Why Do My Teeth Look Splotchy after Braces?
The day you get your braces off is a time of celebration! You have undergone months or years of treatment and finally achieved your beautiful, straightened smile. Unfortunately, that day is not always positive. Some people discover, after the removal of braces, that their teeth have developed a splotchiness due to the appearance of white spots. This blog will explain why that is.
What Causes Those Splotchy White Spots?
The cause of these white spots on the teeth is a process called demineralization. Demineralization occurs when acid weakens and softens the outermost layer of enamel, removing the hard minerals and causing a bright, chalky white spot.
Demineralization is the first step in the cavity process. Cavity-causing bacteria in dental plaque ingest sugar and produce acid. When that plaque remains on the teeth for an extended period of time, the acid damages that area of enamel.
During orthodontic treatment, plaque buildup around the brackets is common. Braces provide multiple hiding spots for dental plaque on the flat surface of the teeth facing the lips and cheeks.
Splotchy, white spots are the result of poor plaque control while wearing braces.
What Increases the Risk for White Spots?
These white spots result from plaque buildup around the brackets. We all accumulate dental plaque on the teeth all day every day. There are a few factors that can make you more likely to experience white spots after braces.
- Poor Plaque Control – It can be difficult to remove all of the dental plaque around the brackets during orthodontic treatment. It often requires the use of additional oral hygiene tools, like an electric toothbrush, specialty flossers, or interdental brushes. Your dental hygienist can demonstrate the right way to clean around your brackets during ortho. Good plaque control reduces your risk of white spots.
- Dry Mouth – In a dry mouth, plaque becomes stickier and more difficult to remove. A lack of saliva also allows the pH inside the mouth to drop to an acidic level. When the oral environment is already acidic, it takes less plaque to cause demineralization on the teeth.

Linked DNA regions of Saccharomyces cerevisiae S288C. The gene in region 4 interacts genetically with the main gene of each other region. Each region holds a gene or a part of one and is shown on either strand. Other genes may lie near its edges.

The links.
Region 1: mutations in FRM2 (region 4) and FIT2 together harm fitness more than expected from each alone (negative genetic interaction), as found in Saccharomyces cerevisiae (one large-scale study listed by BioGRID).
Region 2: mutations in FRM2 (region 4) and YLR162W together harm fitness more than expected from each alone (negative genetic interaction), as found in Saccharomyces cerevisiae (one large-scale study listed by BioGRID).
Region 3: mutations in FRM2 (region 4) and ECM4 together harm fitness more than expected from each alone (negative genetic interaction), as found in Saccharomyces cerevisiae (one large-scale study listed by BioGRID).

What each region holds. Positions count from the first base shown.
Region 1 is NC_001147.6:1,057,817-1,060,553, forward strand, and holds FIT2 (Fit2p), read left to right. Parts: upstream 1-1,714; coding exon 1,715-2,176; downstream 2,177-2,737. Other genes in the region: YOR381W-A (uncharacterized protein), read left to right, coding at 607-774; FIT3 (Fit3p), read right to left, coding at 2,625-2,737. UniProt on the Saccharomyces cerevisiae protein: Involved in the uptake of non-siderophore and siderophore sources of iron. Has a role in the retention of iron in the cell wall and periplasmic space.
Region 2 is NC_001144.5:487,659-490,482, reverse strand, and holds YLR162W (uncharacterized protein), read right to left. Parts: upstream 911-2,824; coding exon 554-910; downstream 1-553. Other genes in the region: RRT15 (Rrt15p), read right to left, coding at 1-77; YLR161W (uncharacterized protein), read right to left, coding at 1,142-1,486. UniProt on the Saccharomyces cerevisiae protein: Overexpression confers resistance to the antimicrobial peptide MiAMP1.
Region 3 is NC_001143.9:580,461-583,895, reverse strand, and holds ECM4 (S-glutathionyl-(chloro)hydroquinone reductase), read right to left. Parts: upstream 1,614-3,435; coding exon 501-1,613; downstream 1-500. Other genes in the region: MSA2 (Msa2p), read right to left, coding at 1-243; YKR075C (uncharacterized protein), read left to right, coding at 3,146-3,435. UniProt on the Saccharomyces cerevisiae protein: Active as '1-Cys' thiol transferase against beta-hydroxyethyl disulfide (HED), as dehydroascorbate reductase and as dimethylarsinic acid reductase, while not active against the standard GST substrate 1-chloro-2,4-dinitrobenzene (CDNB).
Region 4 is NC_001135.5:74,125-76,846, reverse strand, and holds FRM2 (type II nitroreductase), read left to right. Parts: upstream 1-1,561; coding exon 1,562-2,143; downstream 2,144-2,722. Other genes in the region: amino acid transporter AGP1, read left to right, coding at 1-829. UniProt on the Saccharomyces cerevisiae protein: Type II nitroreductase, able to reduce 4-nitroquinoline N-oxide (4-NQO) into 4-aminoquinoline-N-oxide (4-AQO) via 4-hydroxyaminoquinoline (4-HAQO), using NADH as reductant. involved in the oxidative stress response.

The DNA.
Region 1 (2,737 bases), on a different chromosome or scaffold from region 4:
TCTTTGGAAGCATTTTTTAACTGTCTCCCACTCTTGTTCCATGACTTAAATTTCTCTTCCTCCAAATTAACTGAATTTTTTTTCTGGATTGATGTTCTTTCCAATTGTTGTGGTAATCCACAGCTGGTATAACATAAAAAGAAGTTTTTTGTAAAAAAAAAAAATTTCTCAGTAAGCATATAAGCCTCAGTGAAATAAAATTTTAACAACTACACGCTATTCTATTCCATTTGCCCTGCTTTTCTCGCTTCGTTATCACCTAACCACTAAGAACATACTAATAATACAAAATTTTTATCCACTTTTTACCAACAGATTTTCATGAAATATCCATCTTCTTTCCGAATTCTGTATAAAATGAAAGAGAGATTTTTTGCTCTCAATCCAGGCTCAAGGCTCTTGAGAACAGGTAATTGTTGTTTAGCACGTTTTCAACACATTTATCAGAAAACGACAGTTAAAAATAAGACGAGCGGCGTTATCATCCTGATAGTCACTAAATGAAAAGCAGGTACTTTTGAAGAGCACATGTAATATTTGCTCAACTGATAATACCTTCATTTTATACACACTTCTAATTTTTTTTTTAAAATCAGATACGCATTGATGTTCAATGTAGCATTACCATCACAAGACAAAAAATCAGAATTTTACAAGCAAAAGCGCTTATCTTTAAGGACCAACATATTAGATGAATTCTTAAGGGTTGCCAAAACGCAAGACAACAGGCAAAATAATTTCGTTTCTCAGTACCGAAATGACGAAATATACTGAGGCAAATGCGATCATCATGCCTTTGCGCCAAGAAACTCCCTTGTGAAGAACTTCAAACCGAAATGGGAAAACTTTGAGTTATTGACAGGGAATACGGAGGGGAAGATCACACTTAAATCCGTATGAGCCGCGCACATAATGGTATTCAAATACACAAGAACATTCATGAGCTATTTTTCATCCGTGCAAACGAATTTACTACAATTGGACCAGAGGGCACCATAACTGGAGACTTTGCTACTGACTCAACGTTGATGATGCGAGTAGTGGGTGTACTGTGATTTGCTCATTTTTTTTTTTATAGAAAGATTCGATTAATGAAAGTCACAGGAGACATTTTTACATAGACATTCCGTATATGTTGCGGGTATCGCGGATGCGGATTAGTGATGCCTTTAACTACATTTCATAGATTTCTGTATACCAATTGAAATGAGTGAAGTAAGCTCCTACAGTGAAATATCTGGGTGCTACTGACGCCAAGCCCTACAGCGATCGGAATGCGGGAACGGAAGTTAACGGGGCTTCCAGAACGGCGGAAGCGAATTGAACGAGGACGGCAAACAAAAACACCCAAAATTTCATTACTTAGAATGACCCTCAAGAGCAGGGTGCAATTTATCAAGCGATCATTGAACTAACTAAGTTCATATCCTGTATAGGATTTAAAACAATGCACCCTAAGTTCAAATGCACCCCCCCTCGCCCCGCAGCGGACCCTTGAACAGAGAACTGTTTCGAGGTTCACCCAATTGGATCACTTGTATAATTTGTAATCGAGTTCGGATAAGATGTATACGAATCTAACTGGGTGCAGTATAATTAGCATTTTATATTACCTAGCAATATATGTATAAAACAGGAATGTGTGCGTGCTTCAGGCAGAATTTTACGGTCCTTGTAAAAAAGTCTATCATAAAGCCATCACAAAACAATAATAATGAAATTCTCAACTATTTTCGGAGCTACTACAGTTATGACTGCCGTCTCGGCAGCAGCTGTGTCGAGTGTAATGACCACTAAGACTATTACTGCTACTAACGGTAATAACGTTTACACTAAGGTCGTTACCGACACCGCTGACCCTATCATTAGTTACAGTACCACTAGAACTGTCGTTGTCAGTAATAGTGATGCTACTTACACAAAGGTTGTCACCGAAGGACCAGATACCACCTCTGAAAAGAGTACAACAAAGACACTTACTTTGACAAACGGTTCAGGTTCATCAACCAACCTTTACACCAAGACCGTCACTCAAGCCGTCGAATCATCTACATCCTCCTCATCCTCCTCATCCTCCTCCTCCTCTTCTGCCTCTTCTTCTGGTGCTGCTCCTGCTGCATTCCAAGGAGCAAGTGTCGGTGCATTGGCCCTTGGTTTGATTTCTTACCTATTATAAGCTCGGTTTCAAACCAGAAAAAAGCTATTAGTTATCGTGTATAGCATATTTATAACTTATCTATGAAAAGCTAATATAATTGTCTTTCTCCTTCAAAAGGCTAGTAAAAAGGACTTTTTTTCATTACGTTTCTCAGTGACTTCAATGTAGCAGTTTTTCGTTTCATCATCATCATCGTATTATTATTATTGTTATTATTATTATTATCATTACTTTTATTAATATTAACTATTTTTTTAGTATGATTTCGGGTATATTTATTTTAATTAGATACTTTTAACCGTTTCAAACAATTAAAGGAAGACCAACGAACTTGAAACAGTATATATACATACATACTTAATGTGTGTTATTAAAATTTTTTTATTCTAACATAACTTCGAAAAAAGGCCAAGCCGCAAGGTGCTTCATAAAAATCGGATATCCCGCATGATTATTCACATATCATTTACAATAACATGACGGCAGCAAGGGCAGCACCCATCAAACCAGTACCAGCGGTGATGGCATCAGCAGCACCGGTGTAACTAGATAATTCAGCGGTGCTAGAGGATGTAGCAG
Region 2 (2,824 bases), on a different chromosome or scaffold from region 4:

- Acidic Diet – If you frequently consume acidic foods and beverages, you may have a higher risk for white spots. Just like in the scenario of a dry mouth, this creates an acidic environment in the mouth, making it easier for bacteria to cause demineralization.
- Lack of Fluoride – Fluoride is an important mineral that strengthens and hardens tooth structure. It can actually reverse the process of demineralization and promotes the opposite: remineralization. Fluoride helps protect your enamel against the attacks of acid. Those who do not have fluoride in their drinking water or use fluoride-free toothpaste have a higher risk for white spots.
How Can I Prevent White Spots from Braces?
- Maintain Great Oral Hygiene – It takes a little more effort during braces, but great plaque control is essential! If you work diligently to maintain great oral hygiene, following your dental hygienist’s instructions, you can protect your teeth against demineralization.
- Support Healthy Saliva – Saliva is essential to maintaining good oral health and a neutral or slightly alkaline pH in the mouth. Your body cannot make adequate saliva if you are dehydrated. Make sure to drink plenty of plain water, and use additional oral care products designed to fight dry mouth.
- Avoid Acidic Foods and Drinks – In order to preserve a neutral pH in your mouth during orthodontic treatment, you should avoid acidic foods and drinks. If you must drink a soda, fruit juice or sports drink, do so quickly and follow it by rinsing your mouth with plain water. Siping on acidic drinks holds your mouth at an acidic pH and increases the risk for demineralization. Stick with water between meals!
- Add Fluoridated Oral Care Products – Fluoride protects your teeth from white spots and cavities. You should always use a fluoridated toothpaste, and during orthodontic treatment, you should add a fluoride mouthrinse. Colgate’s PhosFlur aims to protect the teeth against demineralization around orthodontic brackets with a great concentration of fluoride. Ask your dentist what other products you can use to preserve the health of your enamel during braces.
More Questions about Maintaining Great Dental Health during Braces?
Call Timberlake Dental at 940-382-1750 to schedule a consultation with Dr. Chowning. He can answer any question you have about braces and how to keep your teeth healthy underneath them!
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